Clients with operations in China are familiar with the major recent changes in the laws regulating how employers can engage and use temporary employees from temporary staffing agencies (otherwise known as “labor dispatch”). These changes, introduced via an amendment to China’s Labor Contract Law and the introduction of an Interim Regulation for Labor Dispatch, have imposed significant restrictions on labor dispatch relationships and prompted the issuance of administrative orders from a number of cities/provinces in China (such as Beijing, Hebei, Zhejiang, Shaanxi, etc.) to clarify how those cities/provinces expect employers to address implementation of these changes.
On June 30, 2014, the Shanghai labor authority issued its own local administrative order (“Administrative Order”) to provide guidance to employers on how to implement the recent changes to the regulation of labor dispatch relationships. The Administrative Order is noteworthy not only because of Shanghai’s importance as a hub of foreign investment, but also because of the apparent flexibility it provides employers - when compared with other cities/provinces - to adapt to the changes in the law.
Our thoughts on some key provisions of the Administrative Order follow:
1. Cap on Dispatched Work Force; Filing of Plan to Reduce Excess Dispatched Staff. The Administrative Order restates the rule that labor dispatch employees may comprise no more than 10 percent of an employer’s total workforce. Employers who have a labor dispatch population in excess of this limit must file a plan with the local labor authority to reduce the number of these workers. However, unlike many other cities, the Shanghai government has not set a deadline for this filing obligation, reflecting the tendency of Shanghai authorities to provide employers impacted by changes to regulatory changes with some latitude to implement practical and effective solutions to respond to such changes.
2. Labor Administrative Authority Supervision of Certain Matters. The Administrative Order provides that certain measures will be subject to the supervision of the labor administrative authorities, specifically (i) disputes about whether labor dispatch employees are receiving “equalpay for equal work” when compared with an employer’s regular employees working in the same or similar job; and (ii) disputes about the consultation procedures for determining what positions qualify as auxiliary positions (one of the three categories of positions for which it is permissible to engage labor dispatch employees).
This rule means that labor arbitration committees in Shanghai may no longer oversee these types of disputes, contrary to the current common practice. Compared with arbitration tribunals, labor administrative authorities are typically more flexible in implementing laws and regulations. Accordingly, this appears to be a favorable change for employers and we believe it could curtail an explosive growth of labor dispatch related cases in labor arbitration tribunals in Shanghai.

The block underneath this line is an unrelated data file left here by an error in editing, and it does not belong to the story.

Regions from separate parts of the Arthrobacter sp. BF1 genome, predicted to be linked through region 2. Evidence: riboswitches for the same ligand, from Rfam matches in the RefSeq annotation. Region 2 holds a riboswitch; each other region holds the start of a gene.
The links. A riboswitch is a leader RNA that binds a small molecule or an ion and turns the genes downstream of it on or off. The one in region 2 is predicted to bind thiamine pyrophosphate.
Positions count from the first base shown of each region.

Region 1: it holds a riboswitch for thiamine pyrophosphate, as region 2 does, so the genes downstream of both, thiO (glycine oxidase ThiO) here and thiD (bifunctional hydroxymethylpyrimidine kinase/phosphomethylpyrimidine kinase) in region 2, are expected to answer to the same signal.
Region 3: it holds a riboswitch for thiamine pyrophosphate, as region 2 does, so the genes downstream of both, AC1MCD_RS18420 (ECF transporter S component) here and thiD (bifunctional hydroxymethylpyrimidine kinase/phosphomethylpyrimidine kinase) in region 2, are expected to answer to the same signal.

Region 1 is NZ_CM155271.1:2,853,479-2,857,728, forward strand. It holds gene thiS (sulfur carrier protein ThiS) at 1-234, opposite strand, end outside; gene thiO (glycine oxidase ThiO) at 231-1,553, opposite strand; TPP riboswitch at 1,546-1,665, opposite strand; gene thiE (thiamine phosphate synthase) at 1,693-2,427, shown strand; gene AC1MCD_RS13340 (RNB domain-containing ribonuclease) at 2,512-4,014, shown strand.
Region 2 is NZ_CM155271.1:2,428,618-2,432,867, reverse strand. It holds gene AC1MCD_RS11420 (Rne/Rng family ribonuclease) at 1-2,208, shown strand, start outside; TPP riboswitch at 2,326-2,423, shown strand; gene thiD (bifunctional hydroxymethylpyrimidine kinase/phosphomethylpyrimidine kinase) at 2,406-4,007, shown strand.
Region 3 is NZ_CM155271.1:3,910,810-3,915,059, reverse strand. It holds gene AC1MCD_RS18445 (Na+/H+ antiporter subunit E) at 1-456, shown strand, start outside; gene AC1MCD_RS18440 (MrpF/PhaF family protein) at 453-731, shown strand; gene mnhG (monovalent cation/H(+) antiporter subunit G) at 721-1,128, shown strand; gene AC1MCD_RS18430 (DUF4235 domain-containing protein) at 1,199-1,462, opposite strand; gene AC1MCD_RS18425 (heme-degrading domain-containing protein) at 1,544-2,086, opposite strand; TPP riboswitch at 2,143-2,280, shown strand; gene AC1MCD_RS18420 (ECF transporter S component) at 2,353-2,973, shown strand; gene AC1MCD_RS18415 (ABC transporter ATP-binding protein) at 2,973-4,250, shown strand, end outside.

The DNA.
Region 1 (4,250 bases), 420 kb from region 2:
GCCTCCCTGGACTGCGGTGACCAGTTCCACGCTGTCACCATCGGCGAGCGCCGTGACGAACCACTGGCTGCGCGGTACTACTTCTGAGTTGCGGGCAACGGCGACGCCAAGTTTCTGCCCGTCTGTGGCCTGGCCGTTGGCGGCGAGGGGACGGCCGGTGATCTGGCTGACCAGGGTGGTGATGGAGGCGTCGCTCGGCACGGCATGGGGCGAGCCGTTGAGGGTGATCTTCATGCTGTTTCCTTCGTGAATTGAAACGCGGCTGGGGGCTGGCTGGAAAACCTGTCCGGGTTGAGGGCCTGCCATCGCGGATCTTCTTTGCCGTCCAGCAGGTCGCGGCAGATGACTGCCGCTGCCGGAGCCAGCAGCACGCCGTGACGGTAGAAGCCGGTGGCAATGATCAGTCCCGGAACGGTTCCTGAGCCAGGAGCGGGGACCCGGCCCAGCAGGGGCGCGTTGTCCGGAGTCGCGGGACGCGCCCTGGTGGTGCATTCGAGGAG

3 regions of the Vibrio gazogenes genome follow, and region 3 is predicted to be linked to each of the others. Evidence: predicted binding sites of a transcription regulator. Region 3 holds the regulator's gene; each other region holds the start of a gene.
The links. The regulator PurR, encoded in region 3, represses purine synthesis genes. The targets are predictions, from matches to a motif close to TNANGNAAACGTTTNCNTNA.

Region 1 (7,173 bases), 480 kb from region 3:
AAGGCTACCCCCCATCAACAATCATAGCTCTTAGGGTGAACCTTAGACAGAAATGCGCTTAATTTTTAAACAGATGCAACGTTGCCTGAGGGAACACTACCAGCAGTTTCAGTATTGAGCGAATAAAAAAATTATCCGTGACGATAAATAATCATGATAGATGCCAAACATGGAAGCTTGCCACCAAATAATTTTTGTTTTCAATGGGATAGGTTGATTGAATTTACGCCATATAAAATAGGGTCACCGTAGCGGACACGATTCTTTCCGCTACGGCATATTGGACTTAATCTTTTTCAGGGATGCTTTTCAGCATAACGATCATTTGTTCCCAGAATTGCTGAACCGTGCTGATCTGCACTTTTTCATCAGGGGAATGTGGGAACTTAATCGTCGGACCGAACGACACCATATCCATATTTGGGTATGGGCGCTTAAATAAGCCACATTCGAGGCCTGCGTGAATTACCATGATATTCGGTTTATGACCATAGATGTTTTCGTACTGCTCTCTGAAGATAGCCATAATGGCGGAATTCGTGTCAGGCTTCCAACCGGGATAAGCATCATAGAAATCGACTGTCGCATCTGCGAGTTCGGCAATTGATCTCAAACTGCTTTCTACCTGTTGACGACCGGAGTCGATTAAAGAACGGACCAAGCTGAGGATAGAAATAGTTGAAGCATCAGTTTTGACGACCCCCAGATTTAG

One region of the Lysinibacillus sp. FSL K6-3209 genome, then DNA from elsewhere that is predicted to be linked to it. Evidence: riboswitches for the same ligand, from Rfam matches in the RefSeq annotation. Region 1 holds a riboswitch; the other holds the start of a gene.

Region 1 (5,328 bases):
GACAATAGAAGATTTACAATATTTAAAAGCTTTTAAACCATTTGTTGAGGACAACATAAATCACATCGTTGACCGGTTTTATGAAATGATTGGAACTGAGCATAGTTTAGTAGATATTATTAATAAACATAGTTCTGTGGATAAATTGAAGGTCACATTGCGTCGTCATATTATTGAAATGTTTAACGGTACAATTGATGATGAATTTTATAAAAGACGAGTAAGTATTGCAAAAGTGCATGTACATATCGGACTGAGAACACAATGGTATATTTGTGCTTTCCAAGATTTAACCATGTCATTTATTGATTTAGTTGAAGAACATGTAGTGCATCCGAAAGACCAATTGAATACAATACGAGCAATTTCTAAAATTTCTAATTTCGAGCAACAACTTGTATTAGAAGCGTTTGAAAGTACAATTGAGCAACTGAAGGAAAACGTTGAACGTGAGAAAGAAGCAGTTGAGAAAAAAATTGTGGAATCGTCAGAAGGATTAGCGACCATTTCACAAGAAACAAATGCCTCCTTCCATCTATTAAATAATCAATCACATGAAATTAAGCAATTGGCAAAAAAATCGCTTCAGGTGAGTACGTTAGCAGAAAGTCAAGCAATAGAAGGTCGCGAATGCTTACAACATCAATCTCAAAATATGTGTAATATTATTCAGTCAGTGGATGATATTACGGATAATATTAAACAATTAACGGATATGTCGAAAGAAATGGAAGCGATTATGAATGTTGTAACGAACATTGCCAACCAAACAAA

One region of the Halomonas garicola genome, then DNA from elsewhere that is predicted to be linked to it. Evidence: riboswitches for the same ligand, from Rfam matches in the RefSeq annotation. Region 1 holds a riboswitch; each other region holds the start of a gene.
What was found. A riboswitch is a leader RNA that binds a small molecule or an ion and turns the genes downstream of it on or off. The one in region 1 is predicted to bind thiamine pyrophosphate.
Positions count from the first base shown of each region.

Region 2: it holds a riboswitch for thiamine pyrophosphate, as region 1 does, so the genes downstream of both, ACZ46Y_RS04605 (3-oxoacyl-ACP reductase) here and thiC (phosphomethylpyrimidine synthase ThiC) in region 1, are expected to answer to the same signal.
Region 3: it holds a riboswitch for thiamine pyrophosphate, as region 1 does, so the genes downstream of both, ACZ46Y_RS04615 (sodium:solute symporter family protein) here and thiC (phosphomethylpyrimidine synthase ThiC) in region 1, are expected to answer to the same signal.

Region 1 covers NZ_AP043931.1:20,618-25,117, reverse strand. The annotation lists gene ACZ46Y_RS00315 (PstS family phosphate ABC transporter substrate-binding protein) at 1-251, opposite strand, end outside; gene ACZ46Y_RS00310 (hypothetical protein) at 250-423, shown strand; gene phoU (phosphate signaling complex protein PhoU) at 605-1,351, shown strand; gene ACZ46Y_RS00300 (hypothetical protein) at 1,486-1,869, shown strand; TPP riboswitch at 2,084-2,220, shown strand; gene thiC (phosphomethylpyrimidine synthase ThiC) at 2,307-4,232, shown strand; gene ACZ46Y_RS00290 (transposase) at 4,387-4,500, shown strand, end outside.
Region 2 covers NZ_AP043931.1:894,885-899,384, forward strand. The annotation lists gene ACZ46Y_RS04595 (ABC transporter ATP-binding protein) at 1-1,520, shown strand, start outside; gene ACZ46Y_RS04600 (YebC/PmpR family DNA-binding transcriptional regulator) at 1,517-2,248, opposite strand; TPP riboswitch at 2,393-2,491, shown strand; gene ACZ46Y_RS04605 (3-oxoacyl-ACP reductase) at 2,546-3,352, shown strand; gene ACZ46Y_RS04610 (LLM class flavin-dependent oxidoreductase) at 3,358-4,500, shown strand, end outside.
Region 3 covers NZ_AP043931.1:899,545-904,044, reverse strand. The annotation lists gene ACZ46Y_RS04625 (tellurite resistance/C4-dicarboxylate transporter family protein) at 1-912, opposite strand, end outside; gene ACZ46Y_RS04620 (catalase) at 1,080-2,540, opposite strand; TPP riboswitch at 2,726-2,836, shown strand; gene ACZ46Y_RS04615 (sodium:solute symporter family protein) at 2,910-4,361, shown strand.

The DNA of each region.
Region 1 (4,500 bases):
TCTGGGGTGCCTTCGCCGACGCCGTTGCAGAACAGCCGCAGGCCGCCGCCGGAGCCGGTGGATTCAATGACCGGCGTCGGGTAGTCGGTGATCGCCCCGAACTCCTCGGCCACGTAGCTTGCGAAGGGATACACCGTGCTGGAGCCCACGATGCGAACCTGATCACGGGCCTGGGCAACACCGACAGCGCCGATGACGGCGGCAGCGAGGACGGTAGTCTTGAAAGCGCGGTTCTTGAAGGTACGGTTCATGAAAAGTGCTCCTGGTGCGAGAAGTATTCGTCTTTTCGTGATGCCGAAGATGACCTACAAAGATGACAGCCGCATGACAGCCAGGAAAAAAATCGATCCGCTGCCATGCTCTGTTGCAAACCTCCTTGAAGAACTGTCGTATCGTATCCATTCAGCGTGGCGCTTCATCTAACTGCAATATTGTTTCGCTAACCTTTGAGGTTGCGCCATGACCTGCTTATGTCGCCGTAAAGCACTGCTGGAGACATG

3. Conversion of Labor Dispatch Practices to Outsourcing. The Administrative Order acknowledges for the first time that it is possible to convert a labor dispatch relationship into an outsourced support relationship, and provides practical guidance on how to implement this conversion. This is a topic the Interim Regulation for Labor Dispatch does not address. In essence, when converting the relationship to an outsourced support model, the recipient of the outsourced support may only engage in indirect management of the relevant staff (as opposed to the direct management involved permitted in labor dispatch) and the outsourced service provider must assume responsibility for direct management of the staff. Nonetheless, the Administrative Order still warns that sham outsourcing arrangements will lead to a conclusion that the parties are engaging in unlawful labor dispatch arrangements, and it remains to be seen how vigilant the authorities and courts will be when evaluating whether an outsourced support relationship is ‘genuine’.
In summary, the Administrative Order fills certain gaps left by the introduction of the new regulations for labor dispatch relationships, and provides practical options for employers in Shanghai seeking to manage and grow their labor dispatch practices within the boundaries of the law.